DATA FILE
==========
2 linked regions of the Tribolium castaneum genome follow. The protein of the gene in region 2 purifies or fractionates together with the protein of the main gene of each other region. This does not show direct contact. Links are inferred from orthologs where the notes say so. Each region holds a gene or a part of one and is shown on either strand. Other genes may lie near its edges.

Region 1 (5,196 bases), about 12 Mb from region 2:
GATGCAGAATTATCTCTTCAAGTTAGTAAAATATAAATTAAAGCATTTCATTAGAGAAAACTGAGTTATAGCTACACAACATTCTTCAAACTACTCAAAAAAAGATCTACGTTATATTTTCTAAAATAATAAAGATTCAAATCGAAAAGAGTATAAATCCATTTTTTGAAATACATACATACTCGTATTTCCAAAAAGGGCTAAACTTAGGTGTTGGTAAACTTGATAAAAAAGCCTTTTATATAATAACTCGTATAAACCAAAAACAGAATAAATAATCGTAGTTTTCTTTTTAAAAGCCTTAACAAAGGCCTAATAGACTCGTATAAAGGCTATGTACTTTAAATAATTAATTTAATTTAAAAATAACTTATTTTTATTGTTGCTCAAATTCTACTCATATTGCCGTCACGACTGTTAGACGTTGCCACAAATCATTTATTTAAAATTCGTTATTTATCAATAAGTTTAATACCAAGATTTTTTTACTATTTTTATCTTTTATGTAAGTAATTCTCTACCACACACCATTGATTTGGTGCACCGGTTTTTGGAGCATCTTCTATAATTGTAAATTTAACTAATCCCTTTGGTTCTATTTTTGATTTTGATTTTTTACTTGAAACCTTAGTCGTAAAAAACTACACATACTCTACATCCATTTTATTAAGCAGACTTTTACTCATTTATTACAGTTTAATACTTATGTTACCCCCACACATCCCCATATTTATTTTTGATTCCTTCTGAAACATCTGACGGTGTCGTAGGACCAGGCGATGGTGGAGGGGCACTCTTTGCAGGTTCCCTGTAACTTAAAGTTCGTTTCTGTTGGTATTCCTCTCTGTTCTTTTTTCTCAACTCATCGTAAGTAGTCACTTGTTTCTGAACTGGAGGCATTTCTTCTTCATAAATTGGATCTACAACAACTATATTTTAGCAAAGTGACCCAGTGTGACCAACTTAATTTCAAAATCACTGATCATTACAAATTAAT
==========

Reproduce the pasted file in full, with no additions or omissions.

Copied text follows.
2 linked regions of the Tribolium castaneum genome follow. The protein of the gene in region 2 purifies or fractionates together with the protein of the main gene of each other region. This does not show direct contact. Links are inferred from orthologs where the notes say so. Each region holds a gene or a part of one and is shown on either strand. Other genes may lie near its edges.

Region 1 (5,196 bases), about 12 Mb from region 2:
GATGCAGAATTATCTCTTCAAGTTAGTAAAATATAAATTAAAGCATTTCATTAGAGAAAACTGAGTTATAGCTACACAACATTCTTCAAACTACTCAAAAAAAGATCTACGTTATATTTTCTAAAATAATAAAGATTCAAATCGAAAAGAGTATAAATCCATTTTTTGAAATACATACATACTCGTATTTCCAAAAAGGGCTAAACTTAGGTGTTGGTAAACTTGATAAAAAAGCCTTTTATATAATAACTCGTATAAACCAAAAACAGAATAAATAATCGTAGTTTTCTTTTTAAAAGCCTTAACAAAGGCCTAATAGACTCGTATAAAGGCTATGTACTTTAAATAATTAATTTAATTTAAAAATAACTTATTTTTATTGTTGCTCAAATTCTACTCATATTGCCGTCACGACTGTTAGACGTTGCCACAAATCATTTATTTAAAATTCGTTATTTATCAATAAGTTTAATACCAAGATTTTTTTACTATTTTTATCTTTTATGTAAGTAATTCTCTACCACACACCATTGATTTGGTGCACCGGTTTTTGGAGCATCTTCTATAATTGTAAATTTAACTAATCCCTTTGGTTCTATTTTTGATTTTGATTTTTTACTTGAAACCTTAGTCGTAAAAAACTACACATACTCTACATCCATTTTATTAAGCAGACTTTTACTCATTTATTACAGTTTAATACTTATGTTACCCCCACACATCCCCATATTTATTTTTGATTCCTTCTGAAACATCTGACGGTGTCGTAGGACCAGGCGATGGTGGAGGGGCACTCTTTGCAGGTTCCCTGTAACTTAAAGTTCGTTTCTGTTGGTATTCCTCTCTGTTCTTTTTTCTCAACTCATCGTAAGTAGTCACTTGTTTCTGAACTGGAGGCATTTCTTCTTCATAAATTGGATCTACAACAACTATATTTTAGCAAAGTGACCCAGTGTGACCAACTTAATTTCAAAATCACTGATCATTACAAATTAAT